But there was another world set apart from this realm of endless awkward. It was a world that only seemed to be frequented by people who were not me, and in it, everyone talked who they wanted to talk to and said what they wanted to say and went where they wanted to go and reality didn’t choke on itself as a result: the world of rock concerts. One day, my personal cosmos broke open, and I was allowed into this world. Tori Amos came to New Orleans, and I went with — not one of my not-quite-friends at school, but someone who Knew Something about all this: my dad’s employee, Meredith, who was in college. I don’t remember who asked who, but I do remember talking to her about poetry and mythology in several conversations that confirmed what I had always been told but needed to know: There is life outside of high school, a whole wondrous mess of it.
When I think about getting dressed for the evening, I can see my bedroom as though I’m in it. The bulletin board is still bright with magazine covers baring portraits of Gwen Stafani, and my goth sensibility is nowhere on the walls; it’s in my mind and heart, however, which have been beating to the rhythms of vintage Tori lyrics and Anne Rice storylines for a while now, and I’m well aware that my hometown’s famed above-ground cemeteries are the perfect place to, in young Tori’s words, “dance in graveyards with vampires ‘til dawn.”
Had I ever been spiritually freer than I was in the car with Meredith, on the way to that show? The knowledge that in just a few hours I would be several feet away from Tori Amos, and the just-as-surreal understanding that right now, I was in a car with no parents, just one supercool girl in college, who was telling me about college classes and college books you read and college relationship problems! We had the same songs we put on repeat in hours of need! I could to her campus poetry reading if I wanted to (and I totally did! And it was amazing!)! Life was real. She was real. And Tori Amos was real.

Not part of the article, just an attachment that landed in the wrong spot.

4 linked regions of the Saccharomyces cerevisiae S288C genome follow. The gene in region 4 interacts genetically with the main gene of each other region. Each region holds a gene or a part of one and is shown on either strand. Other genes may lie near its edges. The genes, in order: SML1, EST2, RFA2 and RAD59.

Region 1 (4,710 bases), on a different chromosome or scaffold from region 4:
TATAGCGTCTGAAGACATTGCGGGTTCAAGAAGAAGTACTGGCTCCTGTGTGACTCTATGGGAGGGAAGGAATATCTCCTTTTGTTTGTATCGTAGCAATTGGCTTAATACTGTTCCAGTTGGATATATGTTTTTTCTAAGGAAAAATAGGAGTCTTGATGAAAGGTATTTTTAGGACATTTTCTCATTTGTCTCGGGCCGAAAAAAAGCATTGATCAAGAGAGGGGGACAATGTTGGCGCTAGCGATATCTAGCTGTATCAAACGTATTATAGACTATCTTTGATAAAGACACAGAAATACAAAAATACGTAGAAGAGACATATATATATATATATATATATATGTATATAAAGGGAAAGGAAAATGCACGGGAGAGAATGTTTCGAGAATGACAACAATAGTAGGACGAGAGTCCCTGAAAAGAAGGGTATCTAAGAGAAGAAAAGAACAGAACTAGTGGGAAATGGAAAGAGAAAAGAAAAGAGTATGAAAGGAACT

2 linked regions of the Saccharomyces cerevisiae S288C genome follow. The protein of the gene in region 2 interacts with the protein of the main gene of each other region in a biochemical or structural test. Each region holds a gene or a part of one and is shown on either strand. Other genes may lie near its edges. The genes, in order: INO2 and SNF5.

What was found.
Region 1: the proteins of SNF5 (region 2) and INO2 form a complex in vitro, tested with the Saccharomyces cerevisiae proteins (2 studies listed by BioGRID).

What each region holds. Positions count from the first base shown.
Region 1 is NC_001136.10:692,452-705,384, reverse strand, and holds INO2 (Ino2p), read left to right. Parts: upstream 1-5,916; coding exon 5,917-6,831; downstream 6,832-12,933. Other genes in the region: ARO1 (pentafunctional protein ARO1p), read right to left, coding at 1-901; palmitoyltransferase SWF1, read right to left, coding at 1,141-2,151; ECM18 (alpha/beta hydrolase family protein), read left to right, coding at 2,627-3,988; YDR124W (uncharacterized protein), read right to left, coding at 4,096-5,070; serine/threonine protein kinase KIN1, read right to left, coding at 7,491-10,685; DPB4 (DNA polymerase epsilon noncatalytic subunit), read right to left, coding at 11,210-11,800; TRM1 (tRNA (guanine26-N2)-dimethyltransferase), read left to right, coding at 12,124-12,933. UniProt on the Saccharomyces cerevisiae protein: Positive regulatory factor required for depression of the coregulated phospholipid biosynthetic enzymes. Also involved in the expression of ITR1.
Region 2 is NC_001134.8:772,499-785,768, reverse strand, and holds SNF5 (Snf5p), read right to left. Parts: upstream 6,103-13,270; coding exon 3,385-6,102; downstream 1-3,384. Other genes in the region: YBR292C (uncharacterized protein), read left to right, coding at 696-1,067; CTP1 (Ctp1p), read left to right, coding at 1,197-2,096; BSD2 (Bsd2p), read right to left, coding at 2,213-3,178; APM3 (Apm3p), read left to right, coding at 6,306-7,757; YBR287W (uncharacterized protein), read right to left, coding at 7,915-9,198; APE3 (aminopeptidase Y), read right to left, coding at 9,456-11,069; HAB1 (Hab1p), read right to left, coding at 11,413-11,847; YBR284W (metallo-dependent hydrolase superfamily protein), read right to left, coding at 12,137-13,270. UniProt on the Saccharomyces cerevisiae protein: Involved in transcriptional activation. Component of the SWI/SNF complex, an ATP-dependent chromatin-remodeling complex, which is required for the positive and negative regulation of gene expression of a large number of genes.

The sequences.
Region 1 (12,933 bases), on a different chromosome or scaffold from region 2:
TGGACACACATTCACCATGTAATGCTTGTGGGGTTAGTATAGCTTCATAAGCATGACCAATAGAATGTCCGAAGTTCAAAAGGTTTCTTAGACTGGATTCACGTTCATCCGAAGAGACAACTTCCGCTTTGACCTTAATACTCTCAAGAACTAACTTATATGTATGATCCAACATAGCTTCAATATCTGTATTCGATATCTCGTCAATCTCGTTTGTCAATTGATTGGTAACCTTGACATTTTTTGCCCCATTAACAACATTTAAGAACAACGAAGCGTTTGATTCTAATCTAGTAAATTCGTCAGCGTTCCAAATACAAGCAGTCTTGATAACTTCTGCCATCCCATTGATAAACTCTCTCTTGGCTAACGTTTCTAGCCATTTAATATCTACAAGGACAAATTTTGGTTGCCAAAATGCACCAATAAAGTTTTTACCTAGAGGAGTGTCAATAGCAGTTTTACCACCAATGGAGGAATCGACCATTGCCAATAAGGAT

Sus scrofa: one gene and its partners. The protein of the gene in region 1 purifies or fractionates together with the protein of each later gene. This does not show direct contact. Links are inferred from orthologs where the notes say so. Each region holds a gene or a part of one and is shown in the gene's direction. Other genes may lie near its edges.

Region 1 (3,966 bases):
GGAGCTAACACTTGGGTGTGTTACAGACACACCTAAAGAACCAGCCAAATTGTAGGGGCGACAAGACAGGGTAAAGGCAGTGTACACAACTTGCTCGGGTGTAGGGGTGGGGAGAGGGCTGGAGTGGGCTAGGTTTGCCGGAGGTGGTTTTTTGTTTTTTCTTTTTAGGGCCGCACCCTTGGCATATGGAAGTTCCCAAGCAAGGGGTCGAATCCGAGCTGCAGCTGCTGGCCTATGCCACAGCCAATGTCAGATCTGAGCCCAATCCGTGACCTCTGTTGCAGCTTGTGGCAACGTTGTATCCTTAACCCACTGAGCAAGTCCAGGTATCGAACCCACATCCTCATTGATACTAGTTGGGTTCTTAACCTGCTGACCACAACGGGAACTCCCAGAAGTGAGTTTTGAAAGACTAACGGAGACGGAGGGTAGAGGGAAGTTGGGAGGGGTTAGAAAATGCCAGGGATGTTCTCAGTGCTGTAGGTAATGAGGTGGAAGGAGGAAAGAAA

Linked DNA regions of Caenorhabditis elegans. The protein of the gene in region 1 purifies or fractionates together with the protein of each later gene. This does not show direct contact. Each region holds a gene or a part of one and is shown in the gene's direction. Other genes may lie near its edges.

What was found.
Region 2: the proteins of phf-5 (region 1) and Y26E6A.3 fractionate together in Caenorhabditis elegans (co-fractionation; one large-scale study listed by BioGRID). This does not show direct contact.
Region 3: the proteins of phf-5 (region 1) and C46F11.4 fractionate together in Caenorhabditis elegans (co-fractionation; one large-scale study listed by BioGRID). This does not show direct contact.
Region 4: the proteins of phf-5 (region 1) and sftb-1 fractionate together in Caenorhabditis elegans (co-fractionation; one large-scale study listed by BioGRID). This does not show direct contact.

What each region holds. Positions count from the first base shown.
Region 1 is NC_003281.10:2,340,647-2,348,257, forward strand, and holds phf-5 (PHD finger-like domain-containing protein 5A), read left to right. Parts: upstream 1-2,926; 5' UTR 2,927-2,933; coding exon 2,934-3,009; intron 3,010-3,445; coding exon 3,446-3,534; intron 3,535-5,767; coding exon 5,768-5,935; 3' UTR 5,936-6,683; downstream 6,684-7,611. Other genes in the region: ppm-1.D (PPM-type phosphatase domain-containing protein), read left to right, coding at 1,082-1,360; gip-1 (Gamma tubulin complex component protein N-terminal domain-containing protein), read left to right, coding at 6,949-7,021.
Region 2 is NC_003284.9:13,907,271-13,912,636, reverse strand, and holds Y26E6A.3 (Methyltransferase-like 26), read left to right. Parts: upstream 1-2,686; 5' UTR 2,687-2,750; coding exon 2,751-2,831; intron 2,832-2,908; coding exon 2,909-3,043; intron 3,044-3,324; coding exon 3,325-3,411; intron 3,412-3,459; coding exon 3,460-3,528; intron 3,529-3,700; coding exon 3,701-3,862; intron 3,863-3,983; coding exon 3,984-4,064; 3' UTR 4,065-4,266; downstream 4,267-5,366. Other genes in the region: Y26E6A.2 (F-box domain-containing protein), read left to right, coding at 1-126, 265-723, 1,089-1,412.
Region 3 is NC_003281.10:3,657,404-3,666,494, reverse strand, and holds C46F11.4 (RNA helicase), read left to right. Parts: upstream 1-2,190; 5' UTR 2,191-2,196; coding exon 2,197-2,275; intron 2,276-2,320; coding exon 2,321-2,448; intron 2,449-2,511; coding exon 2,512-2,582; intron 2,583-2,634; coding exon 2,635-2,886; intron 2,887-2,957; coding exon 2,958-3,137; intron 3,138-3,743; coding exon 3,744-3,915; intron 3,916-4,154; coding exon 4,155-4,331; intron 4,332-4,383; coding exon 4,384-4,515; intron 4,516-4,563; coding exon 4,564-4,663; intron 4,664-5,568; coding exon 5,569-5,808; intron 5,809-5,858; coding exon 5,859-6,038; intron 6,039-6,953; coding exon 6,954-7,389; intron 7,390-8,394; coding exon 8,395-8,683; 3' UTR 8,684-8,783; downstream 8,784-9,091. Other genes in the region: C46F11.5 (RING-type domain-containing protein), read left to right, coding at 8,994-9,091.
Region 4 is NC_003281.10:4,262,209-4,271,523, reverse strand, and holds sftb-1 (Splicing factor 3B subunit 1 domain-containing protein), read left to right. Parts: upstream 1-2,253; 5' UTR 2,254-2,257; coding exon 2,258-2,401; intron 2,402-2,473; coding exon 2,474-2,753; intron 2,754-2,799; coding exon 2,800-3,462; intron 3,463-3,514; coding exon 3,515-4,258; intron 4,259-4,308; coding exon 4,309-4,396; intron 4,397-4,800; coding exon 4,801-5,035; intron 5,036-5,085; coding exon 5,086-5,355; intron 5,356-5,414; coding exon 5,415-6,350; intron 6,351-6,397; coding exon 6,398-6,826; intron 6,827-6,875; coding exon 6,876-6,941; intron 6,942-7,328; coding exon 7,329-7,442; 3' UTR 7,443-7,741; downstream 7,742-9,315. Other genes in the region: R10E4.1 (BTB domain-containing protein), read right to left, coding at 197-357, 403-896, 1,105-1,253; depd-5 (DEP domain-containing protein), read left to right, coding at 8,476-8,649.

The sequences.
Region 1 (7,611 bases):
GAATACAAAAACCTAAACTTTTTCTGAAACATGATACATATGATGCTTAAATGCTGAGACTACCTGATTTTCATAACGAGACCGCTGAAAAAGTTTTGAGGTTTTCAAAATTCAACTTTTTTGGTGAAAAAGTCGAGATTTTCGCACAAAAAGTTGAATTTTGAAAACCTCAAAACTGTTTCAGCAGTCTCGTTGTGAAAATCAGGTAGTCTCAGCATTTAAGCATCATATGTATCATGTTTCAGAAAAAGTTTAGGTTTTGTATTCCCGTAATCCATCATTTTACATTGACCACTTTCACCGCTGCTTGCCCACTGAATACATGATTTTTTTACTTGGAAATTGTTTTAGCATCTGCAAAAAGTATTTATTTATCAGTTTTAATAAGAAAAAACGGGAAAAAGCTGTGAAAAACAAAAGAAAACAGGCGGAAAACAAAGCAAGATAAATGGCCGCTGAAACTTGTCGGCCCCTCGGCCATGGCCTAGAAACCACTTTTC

None of the people who shared the stadium with us looked real, though — everyone was a magnificent Gothic creation, all black tulle and shimmer, elaborate wings. I felt like I was on another planet, and I wanted to spend the rest of my life kissing its inhabitants. I remember a girl named Mika in a thick, iridescent rhinestone collar who knew Meredith, and a woman in a black ballgown with a gallantly commanding presence who joked that her cigarettes got their own chair. Most of all, though, I remember the rapture, the audience’s as well as mine, during “Father Lucifer.” I remember the twisting, jerking insistence of “Spark” and the cathardic, teasing pulses of “Raspberry Swirl.” I don’t know how long it was before Tori closed with “Winter,” teaching me what it feels like when hundreds of hearts simultaneously fill to breaking. When I went to bed that night, I had in my head the vivid image of the two-handed kisses she blew to us all, of her grin and her passion. Yes, she was real. And for the moment, there were no questions. Orientation was simply grateful and alive, nothing to fear.